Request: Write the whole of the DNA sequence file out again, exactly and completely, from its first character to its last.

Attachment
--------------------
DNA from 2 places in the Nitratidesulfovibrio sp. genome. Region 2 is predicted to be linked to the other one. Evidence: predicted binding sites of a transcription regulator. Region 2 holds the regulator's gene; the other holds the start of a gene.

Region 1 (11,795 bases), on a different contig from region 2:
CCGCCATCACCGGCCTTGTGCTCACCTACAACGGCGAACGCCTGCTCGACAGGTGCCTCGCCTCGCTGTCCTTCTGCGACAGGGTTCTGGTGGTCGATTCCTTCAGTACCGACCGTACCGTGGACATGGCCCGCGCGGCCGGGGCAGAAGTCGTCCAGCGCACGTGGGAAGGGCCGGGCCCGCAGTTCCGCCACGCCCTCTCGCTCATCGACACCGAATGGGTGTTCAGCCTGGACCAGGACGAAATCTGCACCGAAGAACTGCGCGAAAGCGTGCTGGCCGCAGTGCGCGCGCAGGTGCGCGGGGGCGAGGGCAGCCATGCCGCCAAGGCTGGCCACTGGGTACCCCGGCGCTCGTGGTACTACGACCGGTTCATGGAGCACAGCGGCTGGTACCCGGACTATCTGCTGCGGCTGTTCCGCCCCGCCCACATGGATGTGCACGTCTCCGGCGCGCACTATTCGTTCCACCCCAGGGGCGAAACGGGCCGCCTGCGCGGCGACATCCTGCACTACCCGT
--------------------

DNA from 2 places in the Nitratidesulfovibrio sp. genome. Region 2 is predicted to be linked to the other one. Evidence: predicted binding sites of a transcription regulator. Region 2 holds the regulator's gene; the other holds the start of a gene.

Region 1 (11,795 bases), on a different contig from region 2:
CCGCCATCACCGGCCTTGTGCTCACCTACAACGGCGAACGCCTGCTCGACAGGTGCCTCGCCTCGCTGTCCTTCTGCGACAGGGTTCTGGTGGTCGATTCCTTCAGTACCGACCGTACCGTGGACATGGCCCGCGCGGCCGGGGCAGAAGTCGTCCAGCGCACGTGGGAAGGGCCGGGCCCGCAGTTCCGCCACGCCCTCTCGCTCATCGACACCGAATGGGTGTTCAGCCTGGACCAGGACGAAATCTGCACCGAAGAACTGCGCGAAAGCGTGCTGGCCGCAGTGCGCGCGCAGGTGCGCGGGGGCGAGGGCAGCCATGCCGCCAAGGCTGGCCACTGGGTACCCCGGCGCTCGTGGTACTACGACCGGTTCATGGAGCACAGCGGCTGGTACCCGGACTATCTGCTGCGGCTGTTCCGCCCCGCCCACATGGATGTGCACGTCTCCGGCGCGCACTATTCGTTCCACCCCAGGGGCGAAACGGGCCGCCTGCGCGGCGACATCCTGCACTACCCGT